Colonial Aftershocks in the Nineteenth Century

In the 19th Century, both slavery and power were fiercely contested in the United States and the British Empire. But even as slavery was abolished in some states and colonies, it became more deeply embedded in others. In defending the peculiar institution, slavery’s proponents often relied on centuries old arguments and strategies, first used to justify and then expand slavery. Importantly, such arguments and strategies continued to be used to justify authoritarian behavior in the American South, as they had in the larger British Empire before.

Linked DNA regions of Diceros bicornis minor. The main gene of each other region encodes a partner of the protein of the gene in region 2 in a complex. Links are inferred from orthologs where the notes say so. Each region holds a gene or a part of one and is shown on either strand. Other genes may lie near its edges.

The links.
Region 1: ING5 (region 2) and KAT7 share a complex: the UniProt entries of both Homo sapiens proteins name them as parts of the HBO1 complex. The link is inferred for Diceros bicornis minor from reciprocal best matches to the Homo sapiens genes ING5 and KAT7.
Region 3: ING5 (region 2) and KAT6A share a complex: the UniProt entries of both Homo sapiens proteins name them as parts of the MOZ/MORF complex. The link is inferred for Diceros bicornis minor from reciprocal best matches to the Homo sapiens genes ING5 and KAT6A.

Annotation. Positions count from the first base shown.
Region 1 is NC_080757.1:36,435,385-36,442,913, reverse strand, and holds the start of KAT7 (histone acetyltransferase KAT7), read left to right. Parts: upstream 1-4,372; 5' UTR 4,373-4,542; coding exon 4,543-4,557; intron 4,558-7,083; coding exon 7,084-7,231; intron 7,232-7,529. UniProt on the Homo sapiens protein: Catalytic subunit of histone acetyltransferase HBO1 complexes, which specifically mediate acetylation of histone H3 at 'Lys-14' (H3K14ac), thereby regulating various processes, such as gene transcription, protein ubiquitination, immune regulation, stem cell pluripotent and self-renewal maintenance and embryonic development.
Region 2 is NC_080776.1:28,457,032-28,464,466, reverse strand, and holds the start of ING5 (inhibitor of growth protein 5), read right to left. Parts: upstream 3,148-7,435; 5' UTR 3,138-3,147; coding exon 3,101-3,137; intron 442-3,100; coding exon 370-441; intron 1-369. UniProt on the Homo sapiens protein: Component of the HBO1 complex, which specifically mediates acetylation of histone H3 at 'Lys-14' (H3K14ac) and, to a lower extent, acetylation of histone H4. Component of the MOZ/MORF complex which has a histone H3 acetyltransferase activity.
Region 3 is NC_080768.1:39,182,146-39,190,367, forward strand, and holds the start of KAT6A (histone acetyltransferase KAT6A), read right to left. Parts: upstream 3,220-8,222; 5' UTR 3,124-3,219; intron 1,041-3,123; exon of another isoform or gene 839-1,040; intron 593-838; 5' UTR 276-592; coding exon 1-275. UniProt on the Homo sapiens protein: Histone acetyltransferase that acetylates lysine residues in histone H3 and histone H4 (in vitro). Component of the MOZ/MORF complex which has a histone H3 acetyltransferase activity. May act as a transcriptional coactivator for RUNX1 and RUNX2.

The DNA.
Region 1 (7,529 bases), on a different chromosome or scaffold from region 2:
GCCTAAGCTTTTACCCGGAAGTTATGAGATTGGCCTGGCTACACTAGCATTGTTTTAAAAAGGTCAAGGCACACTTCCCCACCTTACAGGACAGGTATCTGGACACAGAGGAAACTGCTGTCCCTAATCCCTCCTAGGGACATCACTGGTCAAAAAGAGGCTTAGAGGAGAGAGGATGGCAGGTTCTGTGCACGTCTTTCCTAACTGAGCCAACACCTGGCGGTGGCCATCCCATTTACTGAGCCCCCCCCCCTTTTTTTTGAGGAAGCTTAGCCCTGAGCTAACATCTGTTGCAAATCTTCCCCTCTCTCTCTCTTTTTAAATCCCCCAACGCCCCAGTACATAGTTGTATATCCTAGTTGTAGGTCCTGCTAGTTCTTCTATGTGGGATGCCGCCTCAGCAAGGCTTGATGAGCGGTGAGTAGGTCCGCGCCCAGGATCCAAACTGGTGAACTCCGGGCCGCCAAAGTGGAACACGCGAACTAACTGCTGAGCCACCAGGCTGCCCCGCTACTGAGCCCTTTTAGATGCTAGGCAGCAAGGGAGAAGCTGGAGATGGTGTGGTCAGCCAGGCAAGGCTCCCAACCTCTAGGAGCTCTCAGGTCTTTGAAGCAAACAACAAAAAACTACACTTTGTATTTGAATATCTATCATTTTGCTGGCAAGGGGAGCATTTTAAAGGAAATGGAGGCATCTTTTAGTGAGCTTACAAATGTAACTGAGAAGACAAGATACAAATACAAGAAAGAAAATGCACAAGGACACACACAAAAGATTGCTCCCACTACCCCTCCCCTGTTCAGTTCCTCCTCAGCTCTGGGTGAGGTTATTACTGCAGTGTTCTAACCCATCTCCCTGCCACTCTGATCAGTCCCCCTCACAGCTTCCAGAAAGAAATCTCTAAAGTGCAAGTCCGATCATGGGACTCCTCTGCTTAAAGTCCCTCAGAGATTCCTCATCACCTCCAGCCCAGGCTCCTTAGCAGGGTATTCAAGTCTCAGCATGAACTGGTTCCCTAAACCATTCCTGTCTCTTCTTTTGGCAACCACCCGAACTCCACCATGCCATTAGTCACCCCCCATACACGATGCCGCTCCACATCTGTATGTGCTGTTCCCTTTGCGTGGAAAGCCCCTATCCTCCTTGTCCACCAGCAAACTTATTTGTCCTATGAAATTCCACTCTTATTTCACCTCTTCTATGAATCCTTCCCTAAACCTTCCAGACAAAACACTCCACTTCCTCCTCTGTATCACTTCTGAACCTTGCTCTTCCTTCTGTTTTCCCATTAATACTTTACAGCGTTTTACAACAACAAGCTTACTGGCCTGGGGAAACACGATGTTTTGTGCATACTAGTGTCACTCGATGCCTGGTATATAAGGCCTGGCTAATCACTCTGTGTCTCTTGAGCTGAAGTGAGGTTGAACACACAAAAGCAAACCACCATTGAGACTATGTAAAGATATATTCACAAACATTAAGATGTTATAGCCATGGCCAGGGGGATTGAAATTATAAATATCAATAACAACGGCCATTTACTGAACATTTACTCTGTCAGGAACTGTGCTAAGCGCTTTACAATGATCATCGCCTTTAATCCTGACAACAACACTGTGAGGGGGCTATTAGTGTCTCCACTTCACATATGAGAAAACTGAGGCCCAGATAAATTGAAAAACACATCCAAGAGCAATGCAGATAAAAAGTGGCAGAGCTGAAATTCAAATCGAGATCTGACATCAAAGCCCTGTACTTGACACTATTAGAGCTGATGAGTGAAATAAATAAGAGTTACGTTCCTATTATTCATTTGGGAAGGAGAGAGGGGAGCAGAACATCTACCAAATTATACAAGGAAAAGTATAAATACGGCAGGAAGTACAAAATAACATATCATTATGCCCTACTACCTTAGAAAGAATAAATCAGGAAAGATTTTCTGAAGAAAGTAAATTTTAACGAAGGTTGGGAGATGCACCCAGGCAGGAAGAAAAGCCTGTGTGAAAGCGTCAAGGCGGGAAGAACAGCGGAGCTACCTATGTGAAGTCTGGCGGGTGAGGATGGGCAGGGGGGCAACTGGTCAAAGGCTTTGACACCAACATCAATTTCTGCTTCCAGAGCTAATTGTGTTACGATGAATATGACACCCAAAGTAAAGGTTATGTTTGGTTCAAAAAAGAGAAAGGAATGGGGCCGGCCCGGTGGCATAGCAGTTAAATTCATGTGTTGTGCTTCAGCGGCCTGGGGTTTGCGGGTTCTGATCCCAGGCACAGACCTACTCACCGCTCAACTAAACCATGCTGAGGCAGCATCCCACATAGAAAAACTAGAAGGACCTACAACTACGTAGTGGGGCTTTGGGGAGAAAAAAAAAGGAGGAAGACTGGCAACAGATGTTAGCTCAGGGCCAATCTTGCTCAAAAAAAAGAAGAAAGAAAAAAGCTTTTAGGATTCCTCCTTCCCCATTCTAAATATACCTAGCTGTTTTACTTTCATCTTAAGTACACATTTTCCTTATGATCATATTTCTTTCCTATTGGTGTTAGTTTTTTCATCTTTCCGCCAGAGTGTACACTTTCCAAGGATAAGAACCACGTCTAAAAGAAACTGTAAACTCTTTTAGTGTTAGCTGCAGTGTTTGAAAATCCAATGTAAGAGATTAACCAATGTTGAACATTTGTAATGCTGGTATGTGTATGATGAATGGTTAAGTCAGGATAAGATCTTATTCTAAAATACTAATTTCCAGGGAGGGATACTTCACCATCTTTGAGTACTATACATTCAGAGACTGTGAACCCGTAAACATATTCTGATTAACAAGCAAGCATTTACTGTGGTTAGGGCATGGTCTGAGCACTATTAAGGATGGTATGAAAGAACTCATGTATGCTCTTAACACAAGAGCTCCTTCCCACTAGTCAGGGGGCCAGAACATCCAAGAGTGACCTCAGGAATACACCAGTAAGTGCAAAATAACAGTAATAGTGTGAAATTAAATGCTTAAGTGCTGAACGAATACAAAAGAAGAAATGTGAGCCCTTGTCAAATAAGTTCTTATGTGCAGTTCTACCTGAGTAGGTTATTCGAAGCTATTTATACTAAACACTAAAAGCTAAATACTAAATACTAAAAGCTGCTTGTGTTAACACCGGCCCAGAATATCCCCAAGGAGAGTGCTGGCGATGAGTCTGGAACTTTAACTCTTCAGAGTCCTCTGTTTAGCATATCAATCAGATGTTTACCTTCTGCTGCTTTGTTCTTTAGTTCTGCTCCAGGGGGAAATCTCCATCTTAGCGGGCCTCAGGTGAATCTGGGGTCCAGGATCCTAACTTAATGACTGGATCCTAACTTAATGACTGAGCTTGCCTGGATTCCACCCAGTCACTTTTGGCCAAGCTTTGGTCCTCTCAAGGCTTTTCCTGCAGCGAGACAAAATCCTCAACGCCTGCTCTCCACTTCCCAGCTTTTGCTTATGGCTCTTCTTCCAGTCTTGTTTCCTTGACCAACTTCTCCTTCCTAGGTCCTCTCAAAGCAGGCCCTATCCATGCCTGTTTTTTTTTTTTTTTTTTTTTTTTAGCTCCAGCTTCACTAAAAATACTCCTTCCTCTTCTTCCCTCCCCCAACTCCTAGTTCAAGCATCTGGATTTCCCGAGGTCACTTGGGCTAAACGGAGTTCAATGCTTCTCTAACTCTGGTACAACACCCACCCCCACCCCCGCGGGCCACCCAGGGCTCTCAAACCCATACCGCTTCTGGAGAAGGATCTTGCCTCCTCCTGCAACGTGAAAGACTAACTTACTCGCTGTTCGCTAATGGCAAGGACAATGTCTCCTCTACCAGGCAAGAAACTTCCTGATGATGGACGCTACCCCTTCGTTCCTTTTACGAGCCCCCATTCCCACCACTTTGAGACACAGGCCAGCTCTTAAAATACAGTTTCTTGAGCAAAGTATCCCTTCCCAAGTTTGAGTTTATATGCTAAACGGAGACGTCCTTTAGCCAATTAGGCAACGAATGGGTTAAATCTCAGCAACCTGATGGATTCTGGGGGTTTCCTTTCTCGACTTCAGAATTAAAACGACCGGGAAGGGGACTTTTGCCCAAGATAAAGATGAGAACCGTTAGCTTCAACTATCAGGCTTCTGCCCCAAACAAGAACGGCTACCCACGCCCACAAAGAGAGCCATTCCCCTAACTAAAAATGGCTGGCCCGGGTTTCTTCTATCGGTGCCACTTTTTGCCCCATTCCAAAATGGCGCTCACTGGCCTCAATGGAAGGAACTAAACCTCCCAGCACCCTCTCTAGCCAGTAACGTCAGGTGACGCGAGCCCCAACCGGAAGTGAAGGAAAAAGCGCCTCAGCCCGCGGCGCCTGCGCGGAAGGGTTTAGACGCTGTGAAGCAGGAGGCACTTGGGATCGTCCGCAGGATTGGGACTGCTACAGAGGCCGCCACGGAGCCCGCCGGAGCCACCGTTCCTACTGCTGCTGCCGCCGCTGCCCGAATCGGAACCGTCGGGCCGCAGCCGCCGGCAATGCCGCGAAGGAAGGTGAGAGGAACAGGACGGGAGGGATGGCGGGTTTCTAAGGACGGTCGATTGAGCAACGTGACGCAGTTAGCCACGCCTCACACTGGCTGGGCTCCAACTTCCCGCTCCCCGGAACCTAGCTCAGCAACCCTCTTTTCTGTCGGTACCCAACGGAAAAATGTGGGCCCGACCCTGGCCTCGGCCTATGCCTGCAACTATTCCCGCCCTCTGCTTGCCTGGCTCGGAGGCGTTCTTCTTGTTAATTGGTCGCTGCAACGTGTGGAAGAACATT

Ed. Note: This part of the site is under construction. We plan to add materials relating to the 19th century U.S. (before the Civil War) as well as to Britain’s empire in the Americas during the same era. 

Sedition Legislation in Congress

Kansas Prohibitions on Anti-Slavery Material and Ending Slavery (1850s)

Corwin Amendment (1860)